We’re now about two weeks into this process that started to consume a bigger portion of my life than I ever could have expected. I felt like I needed a virtual assistant just to organize all my outreach & communication with potential therapists.
When therapists did get back to me, I was filled with hope and excitement. But that was quickly shot down when they would call back and we would have an amazing connection, and then they would regret to tell me that they actually don’t see couples - their Psychology Today profile was outdated. Or they focus on issues that we weren’t facing. Or most commonly, they were no longer taking on new clients - they were booked full at capacity. I heard over and over again to reach back out in a few months. I would ask for other referrals and sometimes they had suggestions, sometimes they didn’t.
Then came the scheduling, logistics and payment issues. I talked to therapists who were taking on new clients (yay!) but didn’t take insurance (ugh) or didn’t take my insurance (not fair!) or didn’t have availability when my partner and I were free (turns out there’s no magical Calendly solution that could make our two working schedules and a therapist’s schedule fit).
The logistics seemed impossible. The work to get there was… a lot.
But that’s not all.
The hardest part of this process was the stigma and shame that came with it. Amid turning to Google and Psychology Today, I also turned to friends and family who I love and trust, asking for their recommendations. The first thing they said was “Oh my gosh, I didn’t realize things were so bad between you. Do you think you’ll break up?” It stung. It made me defensive of my relationship, and it made me feel ashamed of trying this new thing for our relationship.
The stigma also sometimes came from therapists themselves. I would explain what we were looking for and they kept pressing: “But what’s wrong?” It made me feel silly. It made me feel small. It made me feel like I was doing something wrong and like I didn’t belong.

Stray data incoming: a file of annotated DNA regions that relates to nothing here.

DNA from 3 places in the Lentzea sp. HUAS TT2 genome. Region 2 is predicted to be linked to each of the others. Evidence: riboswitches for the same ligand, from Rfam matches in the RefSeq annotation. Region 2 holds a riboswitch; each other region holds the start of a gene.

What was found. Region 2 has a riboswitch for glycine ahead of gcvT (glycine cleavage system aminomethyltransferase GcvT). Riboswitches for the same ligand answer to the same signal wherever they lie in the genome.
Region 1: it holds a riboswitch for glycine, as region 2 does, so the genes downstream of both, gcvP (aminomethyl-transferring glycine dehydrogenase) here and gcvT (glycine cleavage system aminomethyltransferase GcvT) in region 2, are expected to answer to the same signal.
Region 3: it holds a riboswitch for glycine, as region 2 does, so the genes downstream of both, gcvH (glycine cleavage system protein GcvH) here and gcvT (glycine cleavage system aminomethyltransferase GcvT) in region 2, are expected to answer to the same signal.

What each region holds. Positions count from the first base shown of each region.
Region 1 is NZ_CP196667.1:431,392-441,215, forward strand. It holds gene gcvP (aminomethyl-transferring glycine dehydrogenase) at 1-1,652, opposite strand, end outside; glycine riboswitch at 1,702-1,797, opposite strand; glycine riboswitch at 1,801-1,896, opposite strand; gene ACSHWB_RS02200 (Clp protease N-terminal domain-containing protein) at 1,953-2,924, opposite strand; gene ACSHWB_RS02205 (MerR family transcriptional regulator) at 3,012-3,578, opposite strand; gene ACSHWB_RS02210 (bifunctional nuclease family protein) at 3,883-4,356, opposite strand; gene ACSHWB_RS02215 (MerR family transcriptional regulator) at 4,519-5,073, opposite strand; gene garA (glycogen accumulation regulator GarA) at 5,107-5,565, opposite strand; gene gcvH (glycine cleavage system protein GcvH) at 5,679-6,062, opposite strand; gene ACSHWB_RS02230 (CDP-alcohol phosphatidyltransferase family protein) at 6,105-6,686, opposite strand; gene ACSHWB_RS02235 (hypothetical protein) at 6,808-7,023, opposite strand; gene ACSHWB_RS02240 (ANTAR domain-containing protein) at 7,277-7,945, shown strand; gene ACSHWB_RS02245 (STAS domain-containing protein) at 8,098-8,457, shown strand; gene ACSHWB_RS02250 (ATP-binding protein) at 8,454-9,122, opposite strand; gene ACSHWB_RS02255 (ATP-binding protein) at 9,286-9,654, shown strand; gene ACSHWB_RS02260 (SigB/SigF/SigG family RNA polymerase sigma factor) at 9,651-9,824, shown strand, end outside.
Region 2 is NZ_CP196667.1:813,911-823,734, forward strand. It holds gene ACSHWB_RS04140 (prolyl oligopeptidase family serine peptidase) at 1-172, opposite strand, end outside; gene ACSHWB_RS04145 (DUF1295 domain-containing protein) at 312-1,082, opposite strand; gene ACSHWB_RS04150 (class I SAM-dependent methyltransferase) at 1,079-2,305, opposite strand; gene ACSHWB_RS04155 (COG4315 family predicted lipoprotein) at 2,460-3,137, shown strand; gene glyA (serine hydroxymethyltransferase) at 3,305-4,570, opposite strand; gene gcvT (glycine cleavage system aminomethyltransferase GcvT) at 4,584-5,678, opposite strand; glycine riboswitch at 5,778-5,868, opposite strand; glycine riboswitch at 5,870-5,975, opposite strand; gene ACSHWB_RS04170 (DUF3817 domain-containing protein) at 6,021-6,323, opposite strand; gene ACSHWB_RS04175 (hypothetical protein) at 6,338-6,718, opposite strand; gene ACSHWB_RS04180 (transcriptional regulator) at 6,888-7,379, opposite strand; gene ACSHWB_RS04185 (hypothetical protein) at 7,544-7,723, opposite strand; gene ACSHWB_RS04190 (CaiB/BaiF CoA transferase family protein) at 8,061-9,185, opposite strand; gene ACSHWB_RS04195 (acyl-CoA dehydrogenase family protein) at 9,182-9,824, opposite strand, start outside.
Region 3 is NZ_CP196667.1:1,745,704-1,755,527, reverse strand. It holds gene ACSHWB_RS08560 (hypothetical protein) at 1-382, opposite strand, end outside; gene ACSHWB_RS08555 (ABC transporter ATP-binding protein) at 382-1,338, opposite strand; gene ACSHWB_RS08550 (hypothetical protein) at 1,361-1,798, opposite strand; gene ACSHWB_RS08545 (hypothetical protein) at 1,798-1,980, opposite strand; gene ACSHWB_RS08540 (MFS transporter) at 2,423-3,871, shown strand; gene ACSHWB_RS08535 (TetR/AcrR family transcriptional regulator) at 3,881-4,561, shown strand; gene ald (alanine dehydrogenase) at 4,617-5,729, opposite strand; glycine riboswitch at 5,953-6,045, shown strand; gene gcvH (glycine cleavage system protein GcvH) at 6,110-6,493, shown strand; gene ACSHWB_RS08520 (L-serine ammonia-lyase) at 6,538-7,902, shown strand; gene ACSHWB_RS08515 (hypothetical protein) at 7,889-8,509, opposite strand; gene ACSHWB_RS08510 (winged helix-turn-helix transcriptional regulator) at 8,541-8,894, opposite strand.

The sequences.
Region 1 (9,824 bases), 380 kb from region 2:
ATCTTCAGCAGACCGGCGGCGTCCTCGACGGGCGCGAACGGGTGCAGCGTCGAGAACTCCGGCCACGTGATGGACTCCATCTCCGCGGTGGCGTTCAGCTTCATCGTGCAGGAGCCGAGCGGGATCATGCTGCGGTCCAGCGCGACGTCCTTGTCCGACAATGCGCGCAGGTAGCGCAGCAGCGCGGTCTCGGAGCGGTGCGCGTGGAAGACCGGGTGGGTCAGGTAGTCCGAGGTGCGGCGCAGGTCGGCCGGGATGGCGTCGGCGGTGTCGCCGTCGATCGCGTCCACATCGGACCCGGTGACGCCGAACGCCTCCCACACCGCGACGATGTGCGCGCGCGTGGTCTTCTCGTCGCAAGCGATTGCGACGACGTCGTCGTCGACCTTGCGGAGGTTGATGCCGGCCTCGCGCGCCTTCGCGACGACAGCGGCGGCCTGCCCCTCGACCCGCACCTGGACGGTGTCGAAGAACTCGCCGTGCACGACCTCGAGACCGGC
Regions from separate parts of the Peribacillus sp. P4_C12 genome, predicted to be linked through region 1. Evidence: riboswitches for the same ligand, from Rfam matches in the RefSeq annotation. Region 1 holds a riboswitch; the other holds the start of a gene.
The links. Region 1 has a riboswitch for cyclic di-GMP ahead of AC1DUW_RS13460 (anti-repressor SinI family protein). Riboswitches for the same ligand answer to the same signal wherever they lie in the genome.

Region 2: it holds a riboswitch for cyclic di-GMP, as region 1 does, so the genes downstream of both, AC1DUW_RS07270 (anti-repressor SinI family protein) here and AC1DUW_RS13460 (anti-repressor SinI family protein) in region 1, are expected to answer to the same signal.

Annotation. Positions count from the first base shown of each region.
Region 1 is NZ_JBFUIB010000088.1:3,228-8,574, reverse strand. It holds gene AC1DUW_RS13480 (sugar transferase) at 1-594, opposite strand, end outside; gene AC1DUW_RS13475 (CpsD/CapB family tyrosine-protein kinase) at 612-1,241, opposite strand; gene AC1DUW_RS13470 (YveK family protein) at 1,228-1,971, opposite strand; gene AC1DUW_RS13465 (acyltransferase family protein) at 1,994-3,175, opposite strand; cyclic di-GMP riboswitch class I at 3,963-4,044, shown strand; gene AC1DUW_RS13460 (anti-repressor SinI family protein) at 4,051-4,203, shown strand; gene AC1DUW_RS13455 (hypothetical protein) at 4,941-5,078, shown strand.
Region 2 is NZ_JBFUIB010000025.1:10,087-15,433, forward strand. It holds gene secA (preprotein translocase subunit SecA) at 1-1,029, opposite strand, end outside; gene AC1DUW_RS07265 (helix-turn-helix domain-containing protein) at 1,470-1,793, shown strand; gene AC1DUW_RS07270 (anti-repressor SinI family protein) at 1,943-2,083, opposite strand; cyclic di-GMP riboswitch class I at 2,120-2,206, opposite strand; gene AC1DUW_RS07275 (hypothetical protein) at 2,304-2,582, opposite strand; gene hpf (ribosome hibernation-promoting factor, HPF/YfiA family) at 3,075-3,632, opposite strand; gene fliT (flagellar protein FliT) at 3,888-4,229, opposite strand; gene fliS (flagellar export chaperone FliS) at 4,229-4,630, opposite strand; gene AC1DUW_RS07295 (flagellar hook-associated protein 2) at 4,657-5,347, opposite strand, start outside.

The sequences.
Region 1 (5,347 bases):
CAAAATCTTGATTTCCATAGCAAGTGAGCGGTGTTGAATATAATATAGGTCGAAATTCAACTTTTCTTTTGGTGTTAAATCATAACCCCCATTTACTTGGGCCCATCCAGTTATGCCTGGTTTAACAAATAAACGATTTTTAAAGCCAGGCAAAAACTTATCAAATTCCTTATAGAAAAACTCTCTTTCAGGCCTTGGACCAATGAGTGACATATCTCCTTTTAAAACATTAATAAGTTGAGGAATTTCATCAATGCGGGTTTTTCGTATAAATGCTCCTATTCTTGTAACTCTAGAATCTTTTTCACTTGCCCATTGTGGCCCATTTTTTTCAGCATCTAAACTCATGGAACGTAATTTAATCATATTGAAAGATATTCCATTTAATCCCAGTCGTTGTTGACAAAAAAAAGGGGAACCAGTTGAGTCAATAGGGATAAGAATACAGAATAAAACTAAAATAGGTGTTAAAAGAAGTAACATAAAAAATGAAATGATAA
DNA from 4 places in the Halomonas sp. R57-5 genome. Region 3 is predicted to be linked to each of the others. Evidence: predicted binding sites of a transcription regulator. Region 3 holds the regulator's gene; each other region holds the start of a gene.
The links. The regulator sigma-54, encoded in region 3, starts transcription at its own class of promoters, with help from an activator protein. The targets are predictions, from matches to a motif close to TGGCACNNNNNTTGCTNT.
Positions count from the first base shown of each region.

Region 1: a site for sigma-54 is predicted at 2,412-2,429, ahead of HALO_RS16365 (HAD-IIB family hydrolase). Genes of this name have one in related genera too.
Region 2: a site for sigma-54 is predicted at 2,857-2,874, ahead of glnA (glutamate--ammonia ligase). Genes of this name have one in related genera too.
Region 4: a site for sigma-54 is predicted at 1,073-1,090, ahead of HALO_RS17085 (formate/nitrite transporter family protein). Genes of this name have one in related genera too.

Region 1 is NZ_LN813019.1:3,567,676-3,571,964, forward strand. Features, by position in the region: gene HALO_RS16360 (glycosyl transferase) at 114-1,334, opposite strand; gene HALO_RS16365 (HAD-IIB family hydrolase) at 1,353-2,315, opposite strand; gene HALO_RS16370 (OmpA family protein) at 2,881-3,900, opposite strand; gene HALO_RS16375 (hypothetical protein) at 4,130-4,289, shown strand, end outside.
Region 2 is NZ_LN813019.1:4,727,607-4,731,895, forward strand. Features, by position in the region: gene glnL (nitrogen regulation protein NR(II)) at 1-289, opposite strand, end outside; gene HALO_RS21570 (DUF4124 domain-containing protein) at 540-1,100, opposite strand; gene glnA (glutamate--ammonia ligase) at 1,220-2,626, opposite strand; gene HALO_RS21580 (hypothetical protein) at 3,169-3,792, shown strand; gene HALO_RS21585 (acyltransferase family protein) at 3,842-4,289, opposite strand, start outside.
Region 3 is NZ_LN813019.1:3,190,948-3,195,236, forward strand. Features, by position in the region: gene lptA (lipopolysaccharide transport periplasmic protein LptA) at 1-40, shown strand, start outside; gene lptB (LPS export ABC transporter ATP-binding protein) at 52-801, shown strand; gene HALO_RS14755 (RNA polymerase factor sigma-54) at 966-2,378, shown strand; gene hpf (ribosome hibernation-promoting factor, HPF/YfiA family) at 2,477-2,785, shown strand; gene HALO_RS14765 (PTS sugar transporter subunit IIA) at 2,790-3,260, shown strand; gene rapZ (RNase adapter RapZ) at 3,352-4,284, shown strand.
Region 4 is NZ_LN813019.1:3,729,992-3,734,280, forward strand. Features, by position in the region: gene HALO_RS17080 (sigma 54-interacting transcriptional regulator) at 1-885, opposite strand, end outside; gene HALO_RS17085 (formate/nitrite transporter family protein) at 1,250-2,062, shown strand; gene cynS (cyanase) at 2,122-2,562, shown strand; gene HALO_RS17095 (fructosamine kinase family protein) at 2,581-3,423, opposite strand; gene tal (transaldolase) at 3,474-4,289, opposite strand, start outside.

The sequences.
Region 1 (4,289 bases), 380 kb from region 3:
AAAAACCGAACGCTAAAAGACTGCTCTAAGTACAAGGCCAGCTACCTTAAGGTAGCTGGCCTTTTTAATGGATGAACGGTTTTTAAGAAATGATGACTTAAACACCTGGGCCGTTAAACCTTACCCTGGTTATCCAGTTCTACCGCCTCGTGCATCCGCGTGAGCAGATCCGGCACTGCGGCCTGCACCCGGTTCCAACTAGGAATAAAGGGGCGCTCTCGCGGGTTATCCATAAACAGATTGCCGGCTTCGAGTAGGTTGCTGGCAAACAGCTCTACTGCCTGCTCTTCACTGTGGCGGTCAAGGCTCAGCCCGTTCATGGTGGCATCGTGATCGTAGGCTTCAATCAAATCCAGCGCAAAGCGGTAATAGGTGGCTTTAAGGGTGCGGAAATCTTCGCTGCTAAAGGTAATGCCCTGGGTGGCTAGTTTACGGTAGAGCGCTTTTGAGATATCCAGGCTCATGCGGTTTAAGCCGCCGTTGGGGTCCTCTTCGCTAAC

I’m lucky that I was in a healthy relationship where there wasn’t a problem that urgently needed attention. But what if we layer on having a problem that does need urgent solving? What if you didn’t have an insurance plan that pays for couples therapy? What if going to therapy carries so much stigma for one of you that any roadblock you encounter would turn you off entirely?
Something you should know about me is what really gets me going, and it’s two things. It’s when something feels impossible and it’s when something makes people feel small or like they don’t belong. Nothing fires me up more than making impossible things, possible and making things that make you feel small, make you feel big.
My experience of finding a couples therapist was both of those things. It felt impossible and it made me feel like I didn’t belong. I couldn’t get the thought out of my mind and heart that there are millions of individuals out there that are just like me. Feeling the same impossibility and smallness.
For a thing that helps the most important part of our human lives.
So, I got to work. I met my two amazing cofounders and together, we started a business to make getting help in your relationship easy, possible, delightful and effective. So that the most human, possible thing in our lives never feels impossible and no one in the world ever feels small.